OSHA 1910.147 and the European Machinery Directive 2006/42/EC
- Posted on
- Posted in 1910.147, 2006/42/ec, Brady, Lockout-Tagout, OSHA, padlock
America and Europe have each created their own guidelines for handling and working with machinery and managing hazardous energy. In America, the Occupation Safety and Health Organization (OSHA) has created minimum performance standards, OSHA 1910.147, for managing hazardous energy using Lockout-Tagout- devices to keep a machine or similar equipment cut off from an energy source. For Europe the European Union has set a similar standard that all of the member states should follow, European Machinery Directive (2006/42/EC). Their directive aims at the protection of workers and consumers using machinery using identifiable protective devices.
The protective devices
OSHA stated some requirements for Lockout-Tagout devices: locks, tags, chains, wedges, key blocks, adapter pins, and self-locking fasteners. They need to be durable, substantial (they should not be able to accidentally get removed), identifiable (warn against hazardous conditions), they need periodic inspection (at least annually by an authorized employee), and an employer should provide training on the Lockout-Tagout devices and procedures to the employees. Lockout-Tagout may only be practiced by authorized personnel. Lockout- and tagout devices shall be singularly identified.
The European Commission has also set some requirements for guards and protective devices. These protective devices must be of robust construction, be able to be securely held in place, and must not give rise to any additional hazard. Protective devices should also not be easily bypassed, located at an adequate distance from the danger zone, and cause minimum obstruction to the view of the production process. Last, the protective devices must allow for essential work on the installation and/or replacement of tools, as well as for maintenance purposes, by restricting access to the area where the work must be done, if possible without removing the guard or disabling the protective device. A guard, a part of the machinery specifically used to provide protection by means of a physical barrier, can be fixed, interlocked movable, or adjustable restricting access.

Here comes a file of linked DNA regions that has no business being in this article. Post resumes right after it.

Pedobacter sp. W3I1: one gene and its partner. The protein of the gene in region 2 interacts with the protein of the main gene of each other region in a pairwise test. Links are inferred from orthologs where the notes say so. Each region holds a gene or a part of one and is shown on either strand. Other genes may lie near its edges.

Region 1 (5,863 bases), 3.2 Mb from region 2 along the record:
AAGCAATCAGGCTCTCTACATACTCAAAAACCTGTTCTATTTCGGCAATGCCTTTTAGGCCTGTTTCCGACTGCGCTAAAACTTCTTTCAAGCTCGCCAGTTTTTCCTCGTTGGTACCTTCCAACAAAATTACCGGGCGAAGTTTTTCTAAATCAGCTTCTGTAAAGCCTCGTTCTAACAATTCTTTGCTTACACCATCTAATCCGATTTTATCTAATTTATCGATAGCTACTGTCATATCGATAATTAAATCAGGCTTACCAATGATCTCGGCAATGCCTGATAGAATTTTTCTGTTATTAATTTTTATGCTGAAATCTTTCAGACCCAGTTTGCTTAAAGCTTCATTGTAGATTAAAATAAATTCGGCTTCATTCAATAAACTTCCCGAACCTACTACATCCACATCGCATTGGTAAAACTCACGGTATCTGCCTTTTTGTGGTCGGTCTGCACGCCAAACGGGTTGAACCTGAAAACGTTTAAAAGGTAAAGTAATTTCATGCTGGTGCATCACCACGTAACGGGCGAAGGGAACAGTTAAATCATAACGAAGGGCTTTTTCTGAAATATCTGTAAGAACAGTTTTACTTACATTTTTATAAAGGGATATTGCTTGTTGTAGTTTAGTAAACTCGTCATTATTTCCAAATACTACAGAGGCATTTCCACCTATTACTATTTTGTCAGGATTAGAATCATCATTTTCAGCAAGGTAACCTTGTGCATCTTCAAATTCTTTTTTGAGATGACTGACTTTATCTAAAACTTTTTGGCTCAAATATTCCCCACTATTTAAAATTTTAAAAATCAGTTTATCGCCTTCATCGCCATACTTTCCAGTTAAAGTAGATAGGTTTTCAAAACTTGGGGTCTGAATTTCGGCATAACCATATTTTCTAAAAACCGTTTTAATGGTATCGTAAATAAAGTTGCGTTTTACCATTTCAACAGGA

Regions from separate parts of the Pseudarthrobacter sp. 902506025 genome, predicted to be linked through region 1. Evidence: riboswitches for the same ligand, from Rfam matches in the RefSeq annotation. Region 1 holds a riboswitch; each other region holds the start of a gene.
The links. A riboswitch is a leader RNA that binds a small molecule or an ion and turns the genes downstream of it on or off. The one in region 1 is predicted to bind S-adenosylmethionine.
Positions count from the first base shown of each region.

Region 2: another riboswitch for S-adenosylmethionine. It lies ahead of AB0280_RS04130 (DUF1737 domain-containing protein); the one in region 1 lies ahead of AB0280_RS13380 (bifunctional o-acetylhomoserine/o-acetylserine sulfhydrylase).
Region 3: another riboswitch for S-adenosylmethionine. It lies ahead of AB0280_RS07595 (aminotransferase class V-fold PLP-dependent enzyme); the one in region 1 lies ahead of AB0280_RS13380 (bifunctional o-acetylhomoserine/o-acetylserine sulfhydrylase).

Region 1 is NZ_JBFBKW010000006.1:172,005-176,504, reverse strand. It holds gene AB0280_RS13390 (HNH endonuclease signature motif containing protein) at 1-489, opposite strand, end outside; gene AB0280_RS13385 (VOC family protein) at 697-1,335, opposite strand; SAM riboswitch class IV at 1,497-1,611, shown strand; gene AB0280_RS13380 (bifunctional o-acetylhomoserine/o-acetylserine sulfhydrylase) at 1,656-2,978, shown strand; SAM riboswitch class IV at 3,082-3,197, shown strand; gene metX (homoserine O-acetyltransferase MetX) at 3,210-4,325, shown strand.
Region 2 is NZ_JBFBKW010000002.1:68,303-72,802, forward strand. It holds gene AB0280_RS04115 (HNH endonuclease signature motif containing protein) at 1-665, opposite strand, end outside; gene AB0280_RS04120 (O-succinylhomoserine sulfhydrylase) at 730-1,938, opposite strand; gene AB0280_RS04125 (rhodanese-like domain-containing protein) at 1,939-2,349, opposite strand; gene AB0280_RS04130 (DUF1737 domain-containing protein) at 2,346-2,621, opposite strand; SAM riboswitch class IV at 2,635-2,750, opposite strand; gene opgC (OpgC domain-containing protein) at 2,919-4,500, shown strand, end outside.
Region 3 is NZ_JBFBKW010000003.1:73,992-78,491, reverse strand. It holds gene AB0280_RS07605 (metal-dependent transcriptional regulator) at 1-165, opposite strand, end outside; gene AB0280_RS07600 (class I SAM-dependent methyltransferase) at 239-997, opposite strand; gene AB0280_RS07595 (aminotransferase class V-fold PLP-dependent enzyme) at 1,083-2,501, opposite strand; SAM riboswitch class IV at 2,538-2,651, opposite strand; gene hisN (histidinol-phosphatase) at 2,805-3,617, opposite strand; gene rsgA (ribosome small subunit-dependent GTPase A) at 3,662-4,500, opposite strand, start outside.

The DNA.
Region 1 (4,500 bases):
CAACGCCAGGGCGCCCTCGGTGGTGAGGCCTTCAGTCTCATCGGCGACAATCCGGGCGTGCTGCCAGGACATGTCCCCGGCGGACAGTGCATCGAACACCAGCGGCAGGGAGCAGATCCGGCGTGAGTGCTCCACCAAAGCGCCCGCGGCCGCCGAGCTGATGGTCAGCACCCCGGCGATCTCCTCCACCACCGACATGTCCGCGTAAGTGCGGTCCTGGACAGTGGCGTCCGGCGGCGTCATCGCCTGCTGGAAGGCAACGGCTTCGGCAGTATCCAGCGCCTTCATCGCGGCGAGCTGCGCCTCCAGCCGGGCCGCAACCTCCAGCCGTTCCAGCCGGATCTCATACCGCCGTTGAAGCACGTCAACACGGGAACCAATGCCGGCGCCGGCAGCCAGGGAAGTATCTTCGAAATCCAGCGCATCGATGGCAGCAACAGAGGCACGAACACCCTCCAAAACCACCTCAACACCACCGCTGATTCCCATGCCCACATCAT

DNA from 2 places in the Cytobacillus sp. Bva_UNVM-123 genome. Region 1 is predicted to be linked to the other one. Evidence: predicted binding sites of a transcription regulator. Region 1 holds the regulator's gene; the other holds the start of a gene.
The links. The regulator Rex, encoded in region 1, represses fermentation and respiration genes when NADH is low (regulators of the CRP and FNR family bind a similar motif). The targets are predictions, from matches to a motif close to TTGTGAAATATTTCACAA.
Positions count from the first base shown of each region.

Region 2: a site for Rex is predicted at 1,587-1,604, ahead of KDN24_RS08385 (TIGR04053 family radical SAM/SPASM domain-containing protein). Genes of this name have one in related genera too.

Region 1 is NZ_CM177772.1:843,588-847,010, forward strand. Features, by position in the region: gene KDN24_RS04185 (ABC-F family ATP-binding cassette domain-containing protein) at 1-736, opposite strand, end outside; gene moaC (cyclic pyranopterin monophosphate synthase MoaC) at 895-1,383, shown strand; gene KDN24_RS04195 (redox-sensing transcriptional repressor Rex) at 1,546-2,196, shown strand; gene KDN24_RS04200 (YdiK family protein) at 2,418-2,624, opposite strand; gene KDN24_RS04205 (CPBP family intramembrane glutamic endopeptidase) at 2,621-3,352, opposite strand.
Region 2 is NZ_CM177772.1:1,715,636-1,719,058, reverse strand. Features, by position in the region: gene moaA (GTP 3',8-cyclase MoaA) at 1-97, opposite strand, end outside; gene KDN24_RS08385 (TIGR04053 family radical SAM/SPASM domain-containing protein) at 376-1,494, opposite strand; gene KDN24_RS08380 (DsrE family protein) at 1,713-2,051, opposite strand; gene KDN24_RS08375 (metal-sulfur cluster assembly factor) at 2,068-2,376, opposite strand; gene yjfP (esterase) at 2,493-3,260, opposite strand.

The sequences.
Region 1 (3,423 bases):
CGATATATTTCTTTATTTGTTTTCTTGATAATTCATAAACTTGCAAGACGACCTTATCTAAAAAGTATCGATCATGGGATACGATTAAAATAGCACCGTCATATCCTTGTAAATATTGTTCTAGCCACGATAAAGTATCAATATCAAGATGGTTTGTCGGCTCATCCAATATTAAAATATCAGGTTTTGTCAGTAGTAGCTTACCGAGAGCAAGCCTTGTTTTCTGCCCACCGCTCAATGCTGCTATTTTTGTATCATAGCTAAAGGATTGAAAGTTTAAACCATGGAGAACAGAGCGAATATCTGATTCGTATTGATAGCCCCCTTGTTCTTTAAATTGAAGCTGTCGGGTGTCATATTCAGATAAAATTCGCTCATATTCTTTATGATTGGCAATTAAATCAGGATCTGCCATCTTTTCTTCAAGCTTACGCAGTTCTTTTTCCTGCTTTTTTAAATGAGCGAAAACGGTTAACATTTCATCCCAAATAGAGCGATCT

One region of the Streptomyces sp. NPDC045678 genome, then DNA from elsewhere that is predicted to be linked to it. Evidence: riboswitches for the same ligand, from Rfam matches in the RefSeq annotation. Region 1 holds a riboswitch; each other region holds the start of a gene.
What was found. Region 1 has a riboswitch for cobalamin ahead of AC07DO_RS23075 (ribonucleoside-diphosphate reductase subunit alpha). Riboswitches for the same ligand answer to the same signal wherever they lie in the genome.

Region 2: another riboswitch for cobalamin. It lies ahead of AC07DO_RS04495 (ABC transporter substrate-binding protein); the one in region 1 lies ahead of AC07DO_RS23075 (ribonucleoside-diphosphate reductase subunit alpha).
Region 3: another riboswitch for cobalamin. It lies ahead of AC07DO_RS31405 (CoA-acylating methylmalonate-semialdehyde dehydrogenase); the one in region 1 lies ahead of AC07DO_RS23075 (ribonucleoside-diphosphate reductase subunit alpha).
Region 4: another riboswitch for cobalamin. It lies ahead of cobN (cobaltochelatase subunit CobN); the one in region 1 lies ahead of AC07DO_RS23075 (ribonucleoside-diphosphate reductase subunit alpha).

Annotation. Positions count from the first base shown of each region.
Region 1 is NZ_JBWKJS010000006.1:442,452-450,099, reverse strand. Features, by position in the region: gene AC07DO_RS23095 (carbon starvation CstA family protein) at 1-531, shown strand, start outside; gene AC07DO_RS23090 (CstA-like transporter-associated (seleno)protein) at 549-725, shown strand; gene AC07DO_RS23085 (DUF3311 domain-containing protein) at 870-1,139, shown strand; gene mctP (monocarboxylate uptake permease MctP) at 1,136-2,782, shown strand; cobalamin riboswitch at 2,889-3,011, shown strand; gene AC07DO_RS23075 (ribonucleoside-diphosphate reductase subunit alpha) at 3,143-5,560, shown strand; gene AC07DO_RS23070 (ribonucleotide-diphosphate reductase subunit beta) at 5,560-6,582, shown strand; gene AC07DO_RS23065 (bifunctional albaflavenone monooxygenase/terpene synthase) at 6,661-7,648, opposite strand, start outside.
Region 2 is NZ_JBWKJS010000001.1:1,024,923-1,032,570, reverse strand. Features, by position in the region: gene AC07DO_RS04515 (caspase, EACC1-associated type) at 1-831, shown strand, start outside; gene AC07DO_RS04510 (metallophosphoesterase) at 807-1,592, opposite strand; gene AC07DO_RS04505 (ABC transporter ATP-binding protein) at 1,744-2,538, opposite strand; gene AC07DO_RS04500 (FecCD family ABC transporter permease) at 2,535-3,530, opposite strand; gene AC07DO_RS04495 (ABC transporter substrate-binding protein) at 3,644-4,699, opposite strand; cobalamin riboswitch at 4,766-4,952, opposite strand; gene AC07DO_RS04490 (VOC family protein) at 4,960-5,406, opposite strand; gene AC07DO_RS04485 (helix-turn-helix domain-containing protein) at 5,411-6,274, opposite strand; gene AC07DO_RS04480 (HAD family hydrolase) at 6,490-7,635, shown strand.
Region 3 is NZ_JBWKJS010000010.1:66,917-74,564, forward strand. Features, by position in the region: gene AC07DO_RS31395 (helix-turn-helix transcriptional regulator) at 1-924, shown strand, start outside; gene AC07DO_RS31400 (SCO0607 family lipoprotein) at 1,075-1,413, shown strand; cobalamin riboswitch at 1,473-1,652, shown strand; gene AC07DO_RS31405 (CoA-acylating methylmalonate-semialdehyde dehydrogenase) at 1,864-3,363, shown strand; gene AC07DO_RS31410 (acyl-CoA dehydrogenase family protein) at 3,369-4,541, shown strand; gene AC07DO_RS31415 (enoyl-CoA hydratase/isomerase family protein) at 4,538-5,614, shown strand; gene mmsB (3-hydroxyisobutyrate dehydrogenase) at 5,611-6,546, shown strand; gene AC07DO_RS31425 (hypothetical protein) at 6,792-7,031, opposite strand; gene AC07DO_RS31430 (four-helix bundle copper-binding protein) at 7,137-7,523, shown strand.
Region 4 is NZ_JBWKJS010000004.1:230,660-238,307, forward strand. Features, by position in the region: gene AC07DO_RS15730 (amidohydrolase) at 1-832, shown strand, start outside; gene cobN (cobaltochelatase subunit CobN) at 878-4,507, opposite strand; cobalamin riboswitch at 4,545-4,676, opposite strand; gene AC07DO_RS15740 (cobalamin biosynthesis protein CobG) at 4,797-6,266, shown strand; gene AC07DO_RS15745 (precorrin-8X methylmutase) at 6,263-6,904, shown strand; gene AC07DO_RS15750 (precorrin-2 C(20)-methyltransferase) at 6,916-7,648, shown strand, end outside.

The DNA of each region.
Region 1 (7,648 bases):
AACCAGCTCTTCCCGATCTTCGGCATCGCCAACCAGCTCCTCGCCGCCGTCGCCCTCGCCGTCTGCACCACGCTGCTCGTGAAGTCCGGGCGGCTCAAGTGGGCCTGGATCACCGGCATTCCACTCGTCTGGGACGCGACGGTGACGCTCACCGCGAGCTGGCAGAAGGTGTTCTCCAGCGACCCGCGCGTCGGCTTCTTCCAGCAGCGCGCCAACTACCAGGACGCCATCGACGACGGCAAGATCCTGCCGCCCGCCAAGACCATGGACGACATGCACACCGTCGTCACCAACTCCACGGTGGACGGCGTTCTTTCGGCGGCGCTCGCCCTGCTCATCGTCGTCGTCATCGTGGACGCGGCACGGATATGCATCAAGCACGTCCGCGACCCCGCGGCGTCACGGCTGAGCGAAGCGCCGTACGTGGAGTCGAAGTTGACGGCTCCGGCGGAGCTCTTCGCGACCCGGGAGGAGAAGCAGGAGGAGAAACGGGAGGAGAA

Training and Authorized Personnel
OSHA requires employers need to establish an energy-control program. In which specific rules, and procedures for the controlling of hazardous energy are stated. The program must contain a specific statement of the intended use of the procedure, specific procedural steps for shutting down, isolating, blocking and securing machines or equipment to control hazardous energy, specific procedural steps for the placement, removal and transfer of lockout devices or tagout devices and the responsibility for them, further on the program must contain specific requirements for testing a machine or equipment to determine and verify the effectiveness of lockout devices, tagout devices, as well as other energy control measures.
The EC has not mentioned any particular training needed to operate protective devices. Neither does it compel employers to establish an energy control program.
Consequences of non-compliance
In order to protect your personnel from dangerous situations while servicing or working on machines or other equipment, you, as an employer and employee, must follow these standards. By using Lockout-Tagout multiple disastrous situations can be avoided.
Be the first to comment...